Buddy Hackett, the round-faced comedian famous for his dual careers — as a regular in family films, and as a nightclub comic innocently delivering X-rated jokes out of the corner of his mouth — was found dead on Monday at his Malibu home, his son, comedian Sandy Hackett, announced. The 78-year-old performer’s cause of death was yet to be determined, but he had long suffered from diabetes.
Since the 1950s, Hackett had been a fixture as a stand-up comic from the Catskills to Vegas. He also worked in TV from its earliest days (he starred opposite Carol Burnett in the 1956-57 sitcom ”Stanley”) and was a regular on talk shows from the pre-Johnny Carson ”Tonight Show” to Craig Kilborn’s ”Late Late Show” (where, until recently, he had a regular segment, ”Tuesdays with Buddy”). He even appeared in several Broadway plays, making his debut in 1954 with ”Lunatics and Lovers.”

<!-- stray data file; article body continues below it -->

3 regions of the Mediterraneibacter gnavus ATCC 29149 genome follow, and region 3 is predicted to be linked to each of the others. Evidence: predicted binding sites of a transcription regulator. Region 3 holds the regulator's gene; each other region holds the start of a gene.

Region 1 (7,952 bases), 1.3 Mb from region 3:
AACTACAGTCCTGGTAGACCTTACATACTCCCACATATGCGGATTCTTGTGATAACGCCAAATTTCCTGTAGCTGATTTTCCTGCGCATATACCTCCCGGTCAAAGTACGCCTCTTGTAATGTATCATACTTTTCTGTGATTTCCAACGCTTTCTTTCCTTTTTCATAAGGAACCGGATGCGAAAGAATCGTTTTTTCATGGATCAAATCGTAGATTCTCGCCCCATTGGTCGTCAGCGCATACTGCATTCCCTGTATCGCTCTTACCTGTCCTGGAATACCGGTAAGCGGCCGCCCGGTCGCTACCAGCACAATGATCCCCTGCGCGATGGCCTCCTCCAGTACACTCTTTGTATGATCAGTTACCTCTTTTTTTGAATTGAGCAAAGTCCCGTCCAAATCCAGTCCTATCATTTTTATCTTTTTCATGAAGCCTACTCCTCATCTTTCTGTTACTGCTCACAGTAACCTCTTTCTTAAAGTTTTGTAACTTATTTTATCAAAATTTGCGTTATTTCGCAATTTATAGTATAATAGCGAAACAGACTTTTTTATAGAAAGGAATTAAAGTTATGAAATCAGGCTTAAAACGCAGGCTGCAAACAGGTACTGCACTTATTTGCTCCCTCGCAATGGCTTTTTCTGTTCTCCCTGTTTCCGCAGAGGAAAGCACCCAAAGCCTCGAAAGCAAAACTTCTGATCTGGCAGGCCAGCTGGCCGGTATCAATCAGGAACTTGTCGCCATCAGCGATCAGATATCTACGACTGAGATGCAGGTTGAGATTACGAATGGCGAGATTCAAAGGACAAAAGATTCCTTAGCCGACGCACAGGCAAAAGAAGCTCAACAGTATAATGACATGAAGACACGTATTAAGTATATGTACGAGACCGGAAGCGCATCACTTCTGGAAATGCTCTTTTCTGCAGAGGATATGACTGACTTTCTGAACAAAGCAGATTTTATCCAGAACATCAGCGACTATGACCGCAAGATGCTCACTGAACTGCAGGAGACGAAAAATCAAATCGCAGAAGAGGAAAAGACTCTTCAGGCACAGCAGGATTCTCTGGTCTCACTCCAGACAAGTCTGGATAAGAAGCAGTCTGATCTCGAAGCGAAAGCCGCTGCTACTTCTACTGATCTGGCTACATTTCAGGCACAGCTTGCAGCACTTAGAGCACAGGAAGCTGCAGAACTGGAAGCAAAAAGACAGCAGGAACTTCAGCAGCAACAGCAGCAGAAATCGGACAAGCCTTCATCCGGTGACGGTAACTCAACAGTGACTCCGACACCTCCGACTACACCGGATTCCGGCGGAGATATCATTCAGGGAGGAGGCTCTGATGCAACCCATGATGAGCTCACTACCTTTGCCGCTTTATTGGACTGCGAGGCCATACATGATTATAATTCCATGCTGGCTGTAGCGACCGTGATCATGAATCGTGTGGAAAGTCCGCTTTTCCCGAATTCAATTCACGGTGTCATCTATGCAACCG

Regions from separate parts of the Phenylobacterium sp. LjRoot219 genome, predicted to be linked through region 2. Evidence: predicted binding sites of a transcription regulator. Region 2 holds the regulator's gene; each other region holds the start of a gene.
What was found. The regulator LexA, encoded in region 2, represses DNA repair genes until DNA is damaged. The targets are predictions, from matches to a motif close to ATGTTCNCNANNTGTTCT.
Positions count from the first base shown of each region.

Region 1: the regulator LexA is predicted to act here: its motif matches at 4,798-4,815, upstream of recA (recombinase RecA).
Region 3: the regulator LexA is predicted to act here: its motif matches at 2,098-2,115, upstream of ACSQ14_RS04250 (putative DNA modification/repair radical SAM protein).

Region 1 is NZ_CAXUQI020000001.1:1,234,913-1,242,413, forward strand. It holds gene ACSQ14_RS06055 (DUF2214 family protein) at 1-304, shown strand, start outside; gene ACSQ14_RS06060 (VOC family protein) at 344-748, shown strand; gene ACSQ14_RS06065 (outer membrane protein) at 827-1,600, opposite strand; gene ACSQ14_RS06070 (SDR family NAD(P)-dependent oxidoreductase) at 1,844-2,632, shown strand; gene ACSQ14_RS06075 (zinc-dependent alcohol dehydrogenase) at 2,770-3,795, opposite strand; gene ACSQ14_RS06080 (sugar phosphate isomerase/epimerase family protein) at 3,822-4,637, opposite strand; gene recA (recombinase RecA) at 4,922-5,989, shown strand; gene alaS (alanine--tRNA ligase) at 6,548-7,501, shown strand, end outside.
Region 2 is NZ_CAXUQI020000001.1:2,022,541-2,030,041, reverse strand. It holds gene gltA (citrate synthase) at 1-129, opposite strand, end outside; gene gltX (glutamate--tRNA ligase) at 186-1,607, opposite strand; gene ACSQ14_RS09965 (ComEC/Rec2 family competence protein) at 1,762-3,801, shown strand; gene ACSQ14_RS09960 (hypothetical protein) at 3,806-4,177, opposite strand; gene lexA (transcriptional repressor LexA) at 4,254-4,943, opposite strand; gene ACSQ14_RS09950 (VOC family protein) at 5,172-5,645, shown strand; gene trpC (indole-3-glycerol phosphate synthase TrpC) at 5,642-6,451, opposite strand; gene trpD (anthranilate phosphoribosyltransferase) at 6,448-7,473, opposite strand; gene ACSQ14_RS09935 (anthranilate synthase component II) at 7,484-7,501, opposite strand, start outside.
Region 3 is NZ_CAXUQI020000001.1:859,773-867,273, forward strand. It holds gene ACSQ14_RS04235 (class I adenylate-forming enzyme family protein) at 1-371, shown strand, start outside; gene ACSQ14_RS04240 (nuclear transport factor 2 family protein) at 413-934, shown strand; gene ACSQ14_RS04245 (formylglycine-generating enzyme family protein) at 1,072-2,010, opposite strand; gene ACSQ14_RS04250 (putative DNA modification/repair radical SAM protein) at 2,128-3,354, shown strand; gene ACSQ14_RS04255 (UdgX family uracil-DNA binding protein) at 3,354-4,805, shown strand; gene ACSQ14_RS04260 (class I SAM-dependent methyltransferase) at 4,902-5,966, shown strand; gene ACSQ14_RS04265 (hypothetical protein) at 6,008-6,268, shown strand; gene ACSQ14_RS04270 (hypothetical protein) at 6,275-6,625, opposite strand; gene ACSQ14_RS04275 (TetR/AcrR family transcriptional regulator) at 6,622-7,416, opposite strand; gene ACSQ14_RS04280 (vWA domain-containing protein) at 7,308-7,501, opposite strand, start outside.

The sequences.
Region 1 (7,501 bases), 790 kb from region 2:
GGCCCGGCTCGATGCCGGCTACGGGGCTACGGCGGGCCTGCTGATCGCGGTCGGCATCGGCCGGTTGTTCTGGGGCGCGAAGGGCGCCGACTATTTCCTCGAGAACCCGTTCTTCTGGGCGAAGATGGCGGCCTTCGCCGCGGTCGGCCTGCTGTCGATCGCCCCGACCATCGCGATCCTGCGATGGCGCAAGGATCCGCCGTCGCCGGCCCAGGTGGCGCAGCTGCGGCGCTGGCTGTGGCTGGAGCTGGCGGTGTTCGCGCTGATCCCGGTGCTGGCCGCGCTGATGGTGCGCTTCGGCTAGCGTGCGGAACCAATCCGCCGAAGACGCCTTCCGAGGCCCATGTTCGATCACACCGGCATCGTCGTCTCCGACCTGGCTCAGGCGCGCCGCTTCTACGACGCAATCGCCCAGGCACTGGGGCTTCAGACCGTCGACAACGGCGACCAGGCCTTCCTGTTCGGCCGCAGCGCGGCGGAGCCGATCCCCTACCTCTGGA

Hackett could have broken into movies as a replacement for ailing Stooge Curly Howard, whose job he was offered in 1946. Instead, he chose to develop his own material, making his screen debut the following year as the voice of a talking camel in ”Slave Girl.” Later, he would find success in such family-friendly films as ”The Music Man” (1962), ”It’s a Mad Mad Mad Mad World” (1963), ”The Love Bug” (1968), and ”The Little Mermaid” (1989), where he again voiced a creature, the seagull Scuttle. The family fare may have been the opposite of his blue nightclub material, but he noted that even his once-daring act was eventually surpassed by much of what played in the multiplex. ”Compared to motion pictures,” he said in 1996, ”I’m very mild these days.”